finding that Girish was the nearest reversioner to the estate of the testator. If the will is a valid and genuine will, there is intestacy in respect of the interest created in favour of Charu if he was the murderer of the testator. On this question the courts below have assumed on the basis of the judgment of conviction and sentence passed by the High Court in the sessions trial that Charu was the murderer. Though that judgment is relevant only to show that there was such a trial resulting in the conviction and sentence of Charu to transportation for life, it is not evidence of the fact that Charu was the murderer. That question has to be decided on evidence."

In Perumal v. Devarajan and others [AIR 1974 Madras 14], it was held:

"2. Even at the outset, I want to state that the view of the lower appellate court that the plaintiff has not established satisfactorily that the first defendant or the second defendant or both were responsible for the theft is perverse and clearly against the evidence and the legal position. The lower appellate Court refused to rely on Exhibit A- 3 which is a certified copy of the judgment in C.C. No. 1949 of 1965. It is true that the evidence discussed in that judgment and the fact that the first defendant had confessed his guilt in his statement is not admissible in evidence in the suit. But it is not correct to state that even the factum that the first and the second defendants were charged under Sections 454, and 380, I.P.C. and they were convicted on those charges could not be admitted. The order of the Criminal Court is, in 10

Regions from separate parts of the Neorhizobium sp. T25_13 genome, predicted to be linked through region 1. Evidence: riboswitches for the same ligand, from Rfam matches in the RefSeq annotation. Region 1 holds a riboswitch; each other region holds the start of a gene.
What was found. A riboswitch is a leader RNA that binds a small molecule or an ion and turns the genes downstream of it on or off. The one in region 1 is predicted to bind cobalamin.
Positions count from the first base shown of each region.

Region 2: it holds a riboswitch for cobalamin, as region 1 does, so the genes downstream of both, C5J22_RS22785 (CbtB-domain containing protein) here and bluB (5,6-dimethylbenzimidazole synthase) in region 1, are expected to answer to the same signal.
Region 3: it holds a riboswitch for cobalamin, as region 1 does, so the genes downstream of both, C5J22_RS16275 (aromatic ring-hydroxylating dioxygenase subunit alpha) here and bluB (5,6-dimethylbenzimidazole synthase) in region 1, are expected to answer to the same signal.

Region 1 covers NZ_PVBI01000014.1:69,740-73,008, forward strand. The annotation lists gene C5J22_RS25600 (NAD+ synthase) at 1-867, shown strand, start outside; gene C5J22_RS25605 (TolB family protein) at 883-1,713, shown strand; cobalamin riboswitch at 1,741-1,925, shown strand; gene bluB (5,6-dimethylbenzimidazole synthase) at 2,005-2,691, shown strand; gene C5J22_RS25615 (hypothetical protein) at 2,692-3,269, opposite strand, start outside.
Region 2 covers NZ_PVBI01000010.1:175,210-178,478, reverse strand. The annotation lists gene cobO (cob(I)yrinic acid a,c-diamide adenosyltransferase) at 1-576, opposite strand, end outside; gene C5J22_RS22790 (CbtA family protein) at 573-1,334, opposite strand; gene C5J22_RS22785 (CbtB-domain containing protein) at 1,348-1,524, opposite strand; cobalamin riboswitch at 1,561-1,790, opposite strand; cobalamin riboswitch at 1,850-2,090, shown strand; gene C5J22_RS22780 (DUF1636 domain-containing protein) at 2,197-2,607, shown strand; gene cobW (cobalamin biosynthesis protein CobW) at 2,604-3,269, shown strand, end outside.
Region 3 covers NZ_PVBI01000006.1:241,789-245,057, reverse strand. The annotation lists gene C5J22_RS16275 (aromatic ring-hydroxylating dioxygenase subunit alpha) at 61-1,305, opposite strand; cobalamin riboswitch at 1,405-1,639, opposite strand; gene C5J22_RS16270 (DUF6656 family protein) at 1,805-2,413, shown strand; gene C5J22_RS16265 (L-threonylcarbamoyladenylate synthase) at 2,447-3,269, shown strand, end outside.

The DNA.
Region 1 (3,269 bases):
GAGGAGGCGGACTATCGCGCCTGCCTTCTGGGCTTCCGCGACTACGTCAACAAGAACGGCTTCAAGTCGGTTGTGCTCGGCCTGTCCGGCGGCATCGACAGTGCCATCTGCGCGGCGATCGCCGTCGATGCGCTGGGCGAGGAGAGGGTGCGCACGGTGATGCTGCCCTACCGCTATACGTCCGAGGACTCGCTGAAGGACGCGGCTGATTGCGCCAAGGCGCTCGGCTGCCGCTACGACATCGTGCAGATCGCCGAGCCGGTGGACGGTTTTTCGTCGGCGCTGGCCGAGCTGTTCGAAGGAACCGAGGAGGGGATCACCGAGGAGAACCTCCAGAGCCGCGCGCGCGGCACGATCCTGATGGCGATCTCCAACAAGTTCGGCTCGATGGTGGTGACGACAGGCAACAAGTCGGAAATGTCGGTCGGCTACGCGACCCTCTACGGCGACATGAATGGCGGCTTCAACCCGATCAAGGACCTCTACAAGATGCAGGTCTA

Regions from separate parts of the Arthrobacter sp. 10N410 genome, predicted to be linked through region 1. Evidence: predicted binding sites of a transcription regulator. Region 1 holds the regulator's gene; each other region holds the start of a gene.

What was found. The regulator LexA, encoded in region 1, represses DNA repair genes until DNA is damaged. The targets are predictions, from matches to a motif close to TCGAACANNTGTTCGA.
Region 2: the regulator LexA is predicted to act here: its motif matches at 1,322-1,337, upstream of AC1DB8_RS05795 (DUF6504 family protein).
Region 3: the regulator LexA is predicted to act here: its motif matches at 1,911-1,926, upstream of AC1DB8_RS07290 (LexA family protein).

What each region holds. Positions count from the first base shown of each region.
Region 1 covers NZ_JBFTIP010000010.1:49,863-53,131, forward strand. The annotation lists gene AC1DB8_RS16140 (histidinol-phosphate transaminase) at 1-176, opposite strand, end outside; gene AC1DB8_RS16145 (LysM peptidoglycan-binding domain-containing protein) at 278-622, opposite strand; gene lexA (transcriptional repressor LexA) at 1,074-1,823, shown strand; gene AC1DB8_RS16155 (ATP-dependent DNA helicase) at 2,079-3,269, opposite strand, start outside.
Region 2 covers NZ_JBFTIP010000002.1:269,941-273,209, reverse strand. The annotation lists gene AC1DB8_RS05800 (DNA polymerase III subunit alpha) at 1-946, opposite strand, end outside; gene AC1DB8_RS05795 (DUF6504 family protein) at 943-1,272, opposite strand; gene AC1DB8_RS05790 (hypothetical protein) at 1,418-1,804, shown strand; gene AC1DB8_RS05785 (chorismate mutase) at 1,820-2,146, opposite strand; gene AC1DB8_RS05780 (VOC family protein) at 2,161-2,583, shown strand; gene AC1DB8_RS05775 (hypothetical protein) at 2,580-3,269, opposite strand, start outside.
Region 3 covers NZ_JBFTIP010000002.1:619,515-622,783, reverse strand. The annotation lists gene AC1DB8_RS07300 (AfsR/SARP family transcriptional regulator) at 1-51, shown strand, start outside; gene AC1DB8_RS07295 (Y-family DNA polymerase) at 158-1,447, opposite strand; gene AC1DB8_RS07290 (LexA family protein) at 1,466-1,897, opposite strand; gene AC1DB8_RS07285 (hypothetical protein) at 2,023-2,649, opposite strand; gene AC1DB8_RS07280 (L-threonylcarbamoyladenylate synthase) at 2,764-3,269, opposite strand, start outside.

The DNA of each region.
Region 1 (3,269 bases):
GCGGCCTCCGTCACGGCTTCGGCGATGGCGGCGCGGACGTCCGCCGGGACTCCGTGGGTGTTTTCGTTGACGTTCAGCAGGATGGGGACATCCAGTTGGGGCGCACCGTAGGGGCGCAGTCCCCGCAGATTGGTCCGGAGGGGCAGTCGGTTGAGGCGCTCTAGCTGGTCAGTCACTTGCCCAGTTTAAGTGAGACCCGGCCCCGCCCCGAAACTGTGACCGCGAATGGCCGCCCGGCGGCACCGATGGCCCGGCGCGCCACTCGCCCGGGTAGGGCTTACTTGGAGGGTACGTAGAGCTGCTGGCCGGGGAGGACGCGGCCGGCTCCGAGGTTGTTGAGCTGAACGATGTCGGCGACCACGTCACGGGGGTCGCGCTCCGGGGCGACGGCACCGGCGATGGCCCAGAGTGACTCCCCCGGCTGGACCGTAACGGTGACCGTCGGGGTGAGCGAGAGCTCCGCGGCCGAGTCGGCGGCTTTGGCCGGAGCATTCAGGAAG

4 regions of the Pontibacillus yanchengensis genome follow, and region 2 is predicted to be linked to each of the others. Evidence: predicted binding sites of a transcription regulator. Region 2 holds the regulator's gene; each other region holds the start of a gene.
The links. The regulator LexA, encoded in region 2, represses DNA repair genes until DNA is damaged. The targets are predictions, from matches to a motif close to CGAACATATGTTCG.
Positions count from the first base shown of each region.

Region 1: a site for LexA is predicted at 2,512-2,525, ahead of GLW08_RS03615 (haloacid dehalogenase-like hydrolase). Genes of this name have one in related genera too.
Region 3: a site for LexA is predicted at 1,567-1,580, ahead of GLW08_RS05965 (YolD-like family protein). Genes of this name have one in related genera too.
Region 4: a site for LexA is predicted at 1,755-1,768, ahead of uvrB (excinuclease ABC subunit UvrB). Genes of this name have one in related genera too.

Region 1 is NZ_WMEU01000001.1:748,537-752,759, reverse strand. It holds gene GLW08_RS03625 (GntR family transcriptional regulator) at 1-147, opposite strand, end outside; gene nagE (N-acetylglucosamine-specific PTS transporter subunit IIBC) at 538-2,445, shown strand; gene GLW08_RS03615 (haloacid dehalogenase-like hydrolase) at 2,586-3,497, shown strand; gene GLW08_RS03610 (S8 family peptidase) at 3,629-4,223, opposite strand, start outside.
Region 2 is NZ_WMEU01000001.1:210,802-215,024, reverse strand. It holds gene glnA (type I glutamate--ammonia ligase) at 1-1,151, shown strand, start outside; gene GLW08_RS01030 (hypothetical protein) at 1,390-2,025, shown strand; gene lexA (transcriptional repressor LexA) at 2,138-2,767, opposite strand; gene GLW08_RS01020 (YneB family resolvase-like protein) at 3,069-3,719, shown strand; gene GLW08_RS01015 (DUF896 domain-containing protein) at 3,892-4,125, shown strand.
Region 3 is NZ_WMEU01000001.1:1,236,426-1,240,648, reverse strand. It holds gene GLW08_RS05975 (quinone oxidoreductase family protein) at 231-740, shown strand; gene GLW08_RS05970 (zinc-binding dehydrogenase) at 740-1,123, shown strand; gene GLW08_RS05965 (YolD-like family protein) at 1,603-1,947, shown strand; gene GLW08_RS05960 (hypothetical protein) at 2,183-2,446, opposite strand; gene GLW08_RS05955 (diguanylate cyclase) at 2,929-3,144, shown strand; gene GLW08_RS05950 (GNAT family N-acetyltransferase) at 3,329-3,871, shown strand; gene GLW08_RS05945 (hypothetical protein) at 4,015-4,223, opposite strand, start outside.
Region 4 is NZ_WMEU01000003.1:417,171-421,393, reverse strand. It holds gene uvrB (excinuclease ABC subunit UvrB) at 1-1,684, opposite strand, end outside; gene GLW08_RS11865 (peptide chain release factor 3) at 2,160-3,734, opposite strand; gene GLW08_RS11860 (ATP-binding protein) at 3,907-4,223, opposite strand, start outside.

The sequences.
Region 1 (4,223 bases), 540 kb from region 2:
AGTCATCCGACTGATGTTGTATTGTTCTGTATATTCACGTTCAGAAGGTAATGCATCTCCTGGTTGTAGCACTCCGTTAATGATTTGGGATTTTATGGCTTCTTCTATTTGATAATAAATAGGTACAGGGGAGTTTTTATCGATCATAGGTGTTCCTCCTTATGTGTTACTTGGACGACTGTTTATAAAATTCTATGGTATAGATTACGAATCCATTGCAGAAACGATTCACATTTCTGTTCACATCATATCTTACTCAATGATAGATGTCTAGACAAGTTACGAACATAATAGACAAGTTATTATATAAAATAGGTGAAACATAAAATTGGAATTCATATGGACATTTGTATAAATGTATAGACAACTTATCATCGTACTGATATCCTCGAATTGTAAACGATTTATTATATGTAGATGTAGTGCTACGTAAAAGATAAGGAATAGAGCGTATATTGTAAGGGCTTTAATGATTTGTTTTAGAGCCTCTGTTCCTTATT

my opinion, clearly admissible to prove the conviction of the first defendant and the second defendant and that is the only point which the plaintiff had to establish in this case…" A similar issue is dealt in some details in Lalmuni Devi and Ors. v. Jagdish Tiwary and Ors. [AIR 2005 Patna 51] wherein it was held: "14. Relying on the judgment of the Supreme Court inAnil Behari Ghosh v. Smt. Latika Bala Dassi and Ors., (supra), a Division Bench of this Court in its judgment reported in 1968 BLJR 197, Mundrika Kuer v. President, Bihar State Board of Religious Trusts, and 8 others, has laid down to the same effect. Paragraph 7 of the judgment is set out hereinbelow for the facility of quick reference :-

"7. It is true that, if the Board acted capriciously and arbitrarily without any material whatsoever and attempts to administer private property, saying that it is a public religious trust, this Court may have to interfere in appropriate cases; but it cannot be said here that there were no prima facie materials to show that the trust is a public religious trust. The acquittal of the petitioner in the criminal case (Annexure-A) was very much relied upon; but it is well settled that acquittal or conviction in a criminal case has no evidentiary value in a subsequent civil litigation except for the limited purpose of showing that there was a trial resulting . in acquittal or conviction, as the case may be. The findings of the criminal Court are inadmissible."

11

 

15. A judgment in a criminal case, thus, is admissible for a limited purpose. Relying only on or on the basis thereof, a civil proceeding cannot be determined, but that would not mean that it is not admissible for any purpose whatsoever.

 

16. Mr. Sharma also relies upon a decision of this Court in Shanti Kumar Panda v. Shakuntala Devi[(2004) 1 SCC 438] to contend that a judgment of a civil court shall be binding on the criminal court but the converse is not true. Therein it was held: